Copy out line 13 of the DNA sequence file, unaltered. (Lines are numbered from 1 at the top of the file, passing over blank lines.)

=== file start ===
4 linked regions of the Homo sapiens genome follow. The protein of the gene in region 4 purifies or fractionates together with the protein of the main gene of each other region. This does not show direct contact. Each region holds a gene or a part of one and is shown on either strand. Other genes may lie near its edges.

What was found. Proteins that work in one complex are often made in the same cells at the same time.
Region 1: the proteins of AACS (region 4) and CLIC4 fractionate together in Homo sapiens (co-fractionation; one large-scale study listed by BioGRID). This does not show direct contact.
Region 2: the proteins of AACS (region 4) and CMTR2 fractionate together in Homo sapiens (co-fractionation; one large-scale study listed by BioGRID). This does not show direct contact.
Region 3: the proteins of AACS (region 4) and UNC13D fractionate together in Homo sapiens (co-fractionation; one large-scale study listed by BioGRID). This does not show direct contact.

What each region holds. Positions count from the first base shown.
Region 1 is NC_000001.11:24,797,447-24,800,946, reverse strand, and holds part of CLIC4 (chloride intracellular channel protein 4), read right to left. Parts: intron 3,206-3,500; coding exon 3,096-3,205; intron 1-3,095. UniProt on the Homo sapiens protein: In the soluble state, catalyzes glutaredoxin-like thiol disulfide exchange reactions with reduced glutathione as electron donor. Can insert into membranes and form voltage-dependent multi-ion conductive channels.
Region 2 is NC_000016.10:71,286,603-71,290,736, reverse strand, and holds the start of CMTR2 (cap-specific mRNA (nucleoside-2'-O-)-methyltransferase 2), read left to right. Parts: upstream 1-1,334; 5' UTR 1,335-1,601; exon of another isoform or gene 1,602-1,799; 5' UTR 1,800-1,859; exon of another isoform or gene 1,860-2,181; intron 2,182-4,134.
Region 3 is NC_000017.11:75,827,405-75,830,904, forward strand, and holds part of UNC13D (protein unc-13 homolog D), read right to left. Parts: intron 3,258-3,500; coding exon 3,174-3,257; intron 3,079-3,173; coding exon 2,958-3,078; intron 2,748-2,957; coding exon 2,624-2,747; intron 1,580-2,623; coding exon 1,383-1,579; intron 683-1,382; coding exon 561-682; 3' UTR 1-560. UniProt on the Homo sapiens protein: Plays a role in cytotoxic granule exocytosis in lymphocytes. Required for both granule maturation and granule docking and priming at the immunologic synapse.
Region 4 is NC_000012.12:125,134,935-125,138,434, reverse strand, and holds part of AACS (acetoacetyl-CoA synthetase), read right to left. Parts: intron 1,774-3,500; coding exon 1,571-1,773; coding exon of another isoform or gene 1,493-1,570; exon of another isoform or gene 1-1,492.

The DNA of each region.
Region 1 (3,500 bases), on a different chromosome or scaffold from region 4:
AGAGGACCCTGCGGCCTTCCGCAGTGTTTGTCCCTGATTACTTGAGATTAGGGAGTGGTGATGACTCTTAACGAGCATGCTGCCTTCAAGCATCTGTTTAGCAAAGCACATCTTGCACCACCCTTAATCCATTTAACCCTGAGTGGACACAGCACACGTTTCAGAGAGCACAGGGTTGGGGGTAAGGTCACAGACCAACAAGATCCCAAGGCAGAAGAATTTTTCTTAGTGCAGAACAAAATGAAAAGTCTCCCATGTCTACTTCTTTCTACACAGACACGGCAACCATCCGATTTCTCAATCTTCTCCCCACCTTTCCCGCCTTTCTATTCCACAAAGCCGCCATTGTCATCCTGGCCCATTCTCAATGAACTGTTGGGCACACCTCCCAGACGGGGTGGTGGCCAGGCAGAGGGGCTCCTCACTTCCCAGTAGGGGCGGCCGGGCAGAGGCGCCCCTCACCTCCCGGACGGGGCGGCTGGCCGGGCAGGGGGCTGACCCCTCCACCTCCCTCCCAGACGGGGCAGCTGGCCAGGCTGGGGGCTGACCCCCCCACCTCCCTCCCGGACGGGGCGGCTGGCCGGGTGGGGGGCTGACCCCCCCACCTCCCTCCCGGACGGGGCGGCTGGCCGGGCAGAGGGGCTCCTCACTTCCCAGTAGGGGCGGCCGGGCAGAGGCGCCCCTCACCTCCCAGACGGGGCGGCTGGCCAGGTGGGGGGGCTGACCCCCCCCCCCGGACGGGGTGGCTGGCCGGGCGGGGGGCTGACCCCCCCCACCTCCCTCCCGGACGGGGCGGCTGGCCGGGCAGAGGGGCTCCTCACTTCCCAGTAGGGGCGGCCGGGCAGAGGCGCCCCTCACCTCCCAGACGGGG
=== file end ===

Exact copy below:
AGAGGACCCTGCGGCCTTCCGCAGTGTTTGTCCCTGATTACTTGAGATTAGGGAGTGGTGATGACTCTTAACGAGCATGCTGCCTTCAAGCATCTGTTTAGCAAAGCACATCTTGCACCACCCTTAATCCATTTAACCCTGAGTGGACACAGCACACGTTTCAGAGAGCACAGGGTTGGGGGTAAGGTCACAGACCAACAAGATCCCAAGGCAGAAGAATTTTTCTTAGTGCAGAACAAAATGAAAAGTCTCCCATGTCTACTTCTTTCTACACAGACACGGCAACCATCCGATTTCTCAATCTTCTCCCCACCTTTCCCGCCTTTCTATTCCACAAAGCCGCCATTGTCATCCTGGCCCATTCTCAATGAACTGTTGGGCACACCTCCCAGACGGGGTGGTGGCCAGGCAGAGGGGCTCCTCACTTCCCAGTAGGGGCGGCCGGGCAGAGGCGCCCCTCACCTCCCGGACGGGGCGGCTGGCCGGGCAGGGGGCTGACCCCTCCACCTCCCTCCCAGACGGGGCAGCTGGCCAGGCTGGGGGCTGACCCCCCCACCTCCCTCCCGGACGGGGCGGCTGGCCGGGTGGGGGGCTGACCCCCCCACCTCCCTCCCGGACGGGGCGGCTGGCCGGGCAGAGGGGCTCCTCACTTCCCAGTAGGGGCGGCCGGGCAGAGGCGCCCCTCACCTCCCAGACGGGGCGGCTGGCCAGGTGGGGGGGCTGACCCCCCCCCCCGGACGGGGTGGCTGGCCGGGCGGGGGGCTGACCCCCCCCACCTCCCTCCCGGACGGGGCGGCTGGCCGGGCAGAGGGGCTCCTCACTTCCCAGTAGGGGCGGCCGGGCAGAGGCGCCCCTCACCTCCCAGACGGGG